The secret is out: the most innovative abilities of the new iPhone OS 3.0 are hamstrung by AT&T's idiotic inability to keep pace with Apple. And people are pissed.
Once, that knowledge was the purview of the few, the obsessed, the technorati. "Why is the iPhone not subsidized?" they asked after the first iPhone in 2007. Customers flocked to buy it anyway. "Why is the new plan so expensive?" they asked of the iPhone 3G last summer. Again, customers smiled through the criticisms.
But this time is different: as I wrote yesterday, iPhone lovers—a rubric under which I proudly put myself—are sick of getting taxed for their enthusiasm by stiff upgrade costs, and they're no longer willing to exhibit the grace (or willful ignorance) they once did. It's not just that the new iPhones will cost more all around (but in a national economy where everything else is getting cheaper, that's one locus of outrage). But the real fury stems from the fantastic parts of the iPhone OS upgrade that are held back by stupid technological obstinacy on the part of the carrier.
The blogs are the bellwether groan of public opinion. TUAW, a popular Apple blog, ran a post entitled, "The dying goodwill toward AT&T." TechCrunch led with "AT&T Fails Users Once Again." DigitalTrends published a piece entitled, "iPhone Fans Grate Over AT&T Pricing, Features." Does AT&T have a PR department? Or have they all jumped in to the Atlantic by now?
First, the cost issue: upgrading to the new iPhone will cost $400 or $500 if you're a current AT&T customer with more than 6 months left on your contract. That burns, yes; but as Gizmodo rightfully points out, these things are still heavily subsidized, and you don't really need the new iPhone 3G S anyway. Even still, why inflict the most loyal customers with the highest cost? That smacks of punishment for early adoption. At least offer existing customers the same incentives as you do new ones, Ma Bell.
But it's not the price of the upgrade that's most infuriating. It's the fact that AT&T has been caught totally unprepared for this upgrade, and can't back up the feature set that Apple's promising. MMS, which is available on most of the other phones that AT&T offers, won't be available until an undisclosed date this summer. Why? Because they have to remove a stupid opt-out option leftover from when iPhone 3.0 was in beta.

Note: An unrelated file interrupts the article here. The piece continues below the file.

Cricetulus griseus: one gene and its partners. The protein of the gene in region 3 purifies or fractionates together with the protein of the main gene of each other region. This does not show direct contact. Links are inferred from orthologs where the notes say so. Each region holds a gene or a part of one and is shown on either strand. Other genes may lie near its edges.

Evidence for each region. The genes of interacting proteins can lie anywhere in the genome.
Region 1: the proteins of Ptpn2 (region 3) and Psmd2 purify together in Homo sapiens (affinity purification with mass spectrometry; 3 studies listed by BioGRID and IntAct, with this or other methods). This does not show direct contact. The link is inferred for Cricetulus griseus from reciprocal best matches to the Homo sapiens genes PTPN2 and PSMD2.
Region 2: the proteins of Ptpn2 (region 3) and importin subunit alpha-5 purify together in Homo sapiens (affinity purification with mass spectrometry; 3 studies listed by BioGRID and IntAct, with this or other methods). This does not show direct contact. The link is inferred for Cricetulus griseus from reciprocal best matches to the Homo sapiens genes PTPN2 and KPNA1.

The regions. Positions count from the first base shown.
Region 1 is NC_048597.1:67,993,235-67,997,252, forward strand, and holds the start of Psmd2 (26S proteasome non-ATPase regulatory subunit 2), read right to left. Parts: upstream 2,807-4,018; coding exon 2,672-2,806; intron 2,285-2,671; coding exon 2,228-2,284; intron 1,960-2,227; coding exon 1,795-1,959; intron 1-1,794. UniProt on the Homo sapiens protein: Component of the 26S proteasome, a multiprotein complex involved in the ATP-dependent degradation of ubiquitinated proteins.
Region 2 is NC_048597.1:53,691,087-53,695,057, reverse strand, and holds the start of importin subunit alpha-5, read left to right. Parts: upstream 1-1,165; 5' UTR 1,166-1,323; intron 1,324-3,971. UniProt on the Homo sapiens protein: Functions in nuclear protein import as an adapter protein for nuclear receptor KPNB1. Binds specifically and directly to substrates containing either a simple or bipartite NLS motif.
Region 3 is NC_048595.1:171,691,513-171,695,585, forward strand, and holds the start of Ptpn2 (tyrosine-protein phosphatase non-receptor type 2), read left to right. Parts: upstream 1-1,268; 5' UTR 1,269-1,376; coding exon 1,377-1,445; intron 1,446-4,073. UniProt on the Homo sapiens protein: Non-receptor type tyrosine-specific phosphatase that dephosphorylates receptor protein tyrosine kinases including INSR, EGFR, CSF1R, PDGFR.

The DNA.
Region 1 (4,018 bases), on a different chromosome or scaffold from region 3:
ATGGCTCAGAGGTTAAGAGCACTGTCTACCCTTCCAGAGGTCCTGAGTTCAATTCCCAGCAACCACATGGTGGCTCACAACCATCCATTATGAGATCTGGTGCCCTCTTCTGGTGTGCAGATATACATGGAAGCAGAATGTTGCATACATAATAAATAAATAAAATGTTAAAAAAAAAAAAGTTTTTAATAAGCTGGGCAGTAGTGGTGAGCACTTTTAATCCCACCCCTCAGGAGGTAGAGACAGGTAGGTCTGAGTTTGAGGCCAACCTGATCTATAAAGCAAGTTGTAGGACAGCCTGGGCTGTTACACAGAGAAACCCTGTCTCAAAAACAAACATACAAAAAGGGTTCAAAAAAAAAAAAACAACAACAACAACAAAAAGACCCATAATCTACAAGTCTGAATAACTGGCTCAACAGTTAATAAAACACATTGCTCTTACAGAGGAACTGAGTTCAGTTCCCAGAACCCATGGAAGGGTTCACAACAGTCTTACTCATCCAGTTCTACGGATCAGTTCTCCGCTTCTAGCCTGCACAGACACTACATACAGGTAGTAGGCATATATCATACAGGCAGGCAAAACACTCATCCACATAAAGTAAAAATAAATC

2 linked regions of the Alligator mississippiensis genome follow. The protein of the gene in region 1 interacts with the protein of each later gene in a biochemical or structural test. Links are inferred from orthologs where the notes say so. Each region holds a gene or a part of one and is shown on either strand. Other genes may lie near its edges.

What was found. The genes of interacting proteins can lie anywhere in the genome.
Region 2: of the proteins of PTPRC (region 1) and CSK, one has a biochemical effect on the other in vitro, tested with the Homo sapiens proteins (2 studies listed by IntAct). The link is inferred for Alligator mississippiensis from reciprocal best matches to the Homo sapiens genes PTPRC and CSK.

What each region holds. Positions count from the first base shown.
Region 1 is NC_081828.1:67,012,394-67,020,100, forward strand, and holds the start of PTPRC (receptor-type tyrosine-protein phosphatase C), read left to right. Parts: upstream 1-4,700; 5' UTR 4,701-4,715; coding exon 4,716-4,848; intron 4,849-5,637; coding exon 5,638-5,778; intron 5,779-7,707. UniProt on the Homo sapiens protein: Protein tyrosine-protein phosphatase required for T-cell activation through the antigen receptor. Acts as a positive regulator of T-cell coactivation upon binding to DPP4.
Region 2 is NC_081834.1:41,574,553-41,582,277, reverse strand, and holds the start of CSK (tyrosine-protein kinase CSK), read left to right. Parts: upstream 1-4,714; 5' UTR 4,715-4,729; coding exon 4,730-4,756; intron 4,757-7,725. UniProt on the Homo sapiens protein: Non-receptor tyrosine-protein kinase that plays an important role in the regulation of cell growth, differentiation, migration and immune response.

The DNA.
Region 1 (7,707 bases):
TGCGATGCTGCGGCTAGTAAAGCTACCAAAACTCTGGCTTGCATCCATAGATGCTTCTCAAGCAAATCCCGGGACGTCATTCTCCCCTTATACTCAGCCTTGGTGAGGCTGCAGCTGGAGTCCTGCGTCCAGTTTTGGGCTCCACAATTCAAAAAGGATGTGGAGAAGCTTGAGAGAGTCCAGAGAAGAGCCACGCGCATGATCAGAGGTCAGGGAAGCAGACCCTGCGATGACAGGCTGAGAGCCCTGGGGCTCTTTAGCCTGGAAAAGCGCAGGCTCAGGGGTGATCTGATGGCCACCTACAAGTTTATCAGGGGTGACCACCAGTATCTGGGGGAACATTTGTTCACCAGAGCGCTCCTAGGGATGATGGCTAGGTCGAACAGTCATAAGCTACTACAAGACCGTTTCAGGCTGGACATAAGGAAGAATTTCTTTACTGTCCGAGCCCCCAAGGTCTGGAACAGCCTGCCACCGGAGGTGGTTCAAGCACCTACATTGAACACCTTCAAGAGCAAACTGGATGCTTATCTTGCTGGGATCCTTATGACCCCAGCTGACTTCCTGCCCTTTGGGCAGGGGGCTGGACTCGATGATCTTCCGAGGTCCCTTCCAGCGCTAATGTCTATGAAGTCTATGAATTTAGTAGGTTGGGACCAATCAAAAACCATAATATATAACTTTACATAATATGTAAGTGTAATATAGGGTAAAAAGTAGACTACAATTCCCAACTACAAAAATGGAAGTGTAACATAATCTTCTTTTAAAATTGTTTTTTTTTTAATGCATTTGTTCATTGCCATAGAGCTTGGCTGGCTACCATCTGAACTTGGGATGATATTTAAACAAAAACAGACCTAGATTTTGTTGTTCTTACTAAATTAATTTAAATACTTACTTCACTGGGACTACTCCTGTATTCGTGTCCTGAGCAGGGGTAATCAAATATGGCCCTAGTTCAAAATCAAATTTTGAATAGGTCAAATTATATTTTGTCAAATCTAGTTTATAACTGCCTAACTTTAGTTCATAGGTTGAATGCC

And there's no word when tethering will be available, either, but some outlets expect that it will add as much as $70 to the cost of an iPhone data plan. I'm betting it's closer to $30. That's an exciting option, given that AT&T was recently ranked by Engadget as the fastest mobile broadband provider. But how is anyone supposed to make an informed decision about buying the device without knowing about a crucial surcharge like that?
When the first two iPhones were released, Apple and AT&T kept up appearances like a couple making the best of an arranged marriage. At this point, the two giants are obviously sleeping in separate beds. No AT&T brass appeared on stage yesterday, and Apple clearly went ahead with its upgrade announcements even though AT&T wasn't ready. During the keynote, Apple trumpeted the 29 carriers worldwide that were ready for the MMS and the 22 ready for tethering, conspicuously leaving out AT&T as though to humiliate it for its delinquency. And rightfully so. As Jason Kincaid of TechCrunch said of AT&T's tardiness, "This is ridiculous, plain and simple."
AT&T's only route out of ignominy might be the release of a fully-subsidized, free iPhone 3G with a new contract. As The New York Times points out, a free iPhone is both financially feasible for the two companies, and increasingly likely "within a year." Yet with AT&T's network already struggling under the weight of millions of iPhone owners' heavy data usage, they may be loath to add more iPhones to the morass. That will leave customers paying more for their phones as a result of the carrier's inadequate capacity. That's not only a barrier to innovation—the more iPhones sold, the more apps made—it's just bad business.